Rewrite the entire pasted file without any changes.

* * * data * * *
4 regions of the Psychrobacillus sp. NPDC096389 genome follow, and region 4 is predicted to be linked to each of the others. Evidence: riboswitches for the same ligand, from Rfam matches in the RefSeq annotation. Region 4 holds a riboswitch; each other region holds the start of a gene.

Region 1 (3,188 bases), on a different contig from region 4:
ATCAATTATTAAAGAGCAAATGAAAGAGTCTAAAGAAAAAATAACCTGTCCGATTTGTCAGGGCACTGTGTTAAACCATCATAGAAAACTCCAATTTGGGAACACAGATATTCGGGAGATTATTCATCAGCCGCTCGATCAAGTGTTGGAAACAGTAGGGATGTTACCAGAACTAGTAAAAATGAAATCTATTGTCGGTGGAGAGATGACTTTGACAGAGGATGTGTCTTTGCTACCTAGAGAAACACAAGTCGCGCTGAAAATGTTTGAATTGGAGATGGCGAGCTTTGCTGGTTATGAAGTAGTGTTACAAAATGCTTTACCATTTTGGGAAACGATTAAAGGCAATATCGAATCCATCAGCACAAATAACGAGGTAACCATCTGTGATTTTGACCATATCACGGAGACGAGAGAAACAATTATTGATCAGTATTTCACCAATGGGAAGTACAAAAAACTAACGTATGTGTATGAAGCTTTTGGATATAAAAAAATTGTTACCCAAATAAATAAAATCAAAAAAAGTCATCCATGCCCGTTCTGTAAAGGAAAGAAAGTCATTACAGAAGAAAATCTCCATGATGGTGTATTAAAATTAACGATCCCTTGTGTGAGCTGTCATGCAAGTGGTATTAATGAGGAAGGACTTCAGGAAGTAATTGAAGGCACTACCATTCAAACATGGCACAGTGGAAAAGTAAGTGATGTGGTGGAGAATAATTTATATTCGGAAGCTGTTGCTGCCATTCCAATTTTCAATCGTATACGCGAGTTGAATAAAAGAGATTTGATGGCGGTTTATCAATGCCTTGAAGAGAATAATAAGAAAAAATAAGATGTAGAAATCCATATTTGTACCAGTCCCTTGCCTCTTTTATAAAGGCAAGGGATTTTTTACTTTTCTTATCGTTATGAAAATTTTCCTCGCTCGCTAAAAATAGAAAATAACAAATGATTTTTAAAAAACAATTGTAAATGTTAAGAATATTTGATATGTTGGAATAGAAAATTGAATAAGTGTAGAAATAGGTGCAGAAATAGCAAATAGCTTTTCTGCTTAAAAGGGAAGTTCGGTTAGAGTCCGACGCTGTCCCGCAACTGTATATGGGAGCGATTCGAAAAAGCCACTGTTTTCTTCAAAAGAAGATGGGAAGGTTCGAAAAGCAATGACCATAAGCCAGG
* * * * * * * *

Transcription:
4 regions of the Psychrobacillus sp. NPDC096389 genome follow, and region 4 is predicted to be linked to each of the others. Evidence: riboswitches for the same ligand, from Rfam matches in the RefSeq annotation. Region 4 holds a riboswitch; each other region holds the start of a gene.

Region 1 (3,188 bases), on a different contig from region 4:
ATCAATTATTAAAGAGCAAATGAAAGAGTCTAAAGAAAAAATAACCTGTCCGATTTGTCAGGGCACTGTGTTAAACCATCATAGAAAACTCCAATTTGGGAACACAGATATTCGGGAGATTATTCATCAGCCGCTCGATCAAGTGTTGGAAACAGTAGGGATGTTACCAGAACTAGTAAAAATGAAATCTATTGTCGGTGGAGAGATGACTTTGACAGAGGATGTGTCTTTGCTACCTAGAGAAACACAAGTCGCGCTGAAAATGTTTGAATTGGAGATGGCGAGCTTTGCTGGTTATGAAGTAGTGTTACAAAATGCTTTACCATTTTGGGAAACGATTAAAGGCAATATCGAATCCATCAGCACAAATAACGAGGTAACCATCTGTGATTTTGACCATATCACGGAGACGAGAGAAACAATTATTGATCAGTATTTCACCAATGGGAAGTACAAAAAACTAACGTATGTGTATGAAGCTTTTGGATATAAAAAAATTGTTACCCAAATAAATAAAATCAAAAAAAGTCATCCATGCCCGTTCTGTAAAGGAAAGAAAGTCATTACAGAAGAAAATCTCCATGATGGTGTATTAAAATTAACGATCCCTTGTGTGAGCTGTCATGCAAGTGGTATTAATGAGGAAGGACTTCAGGAAGTAATTGAAGGCACTACCATTCAAACATGGCACAGTGGAAAAGTAAGTGATGTGGTGGAGAATAATTTATATTCGGAAGCTGTTGCTGCCATTCCAATTTTCAATCGTATACGCGAGTTGAATAAAAGAGATTTGATGGCGGTTTATCAATGCCTTGAAGAGAATAATAAGAAAAAATAAGATGTAGAAATCCATATTTGTACCAGTCCCTTGCCTCTTTTATAAAGGCAAGGGATTTTTTACTTTTCTTATCGTTATGAAAATTTTCCTCGCTCGCTAAAAATAGAAAATAACAAATGATTTTTAAAAAACAATTGTAAATGTTAAGAATATTTGATATGTTGGAATAGAAAATTGAATAAGTGTAGAAATAGGTGCAGAAATAGCAAATAGCTTTTCTGCTTAAAAGGGAAGTTCGGTTAGAGTCCGACGCTGTCCCGCAACTGTATATGGGAGCGATTCGAAAAAGCCACTGTTTTCTTCAAAAGAAGATGGGAAGGTTCGAAAAGCAATGACCATAAGCCAGG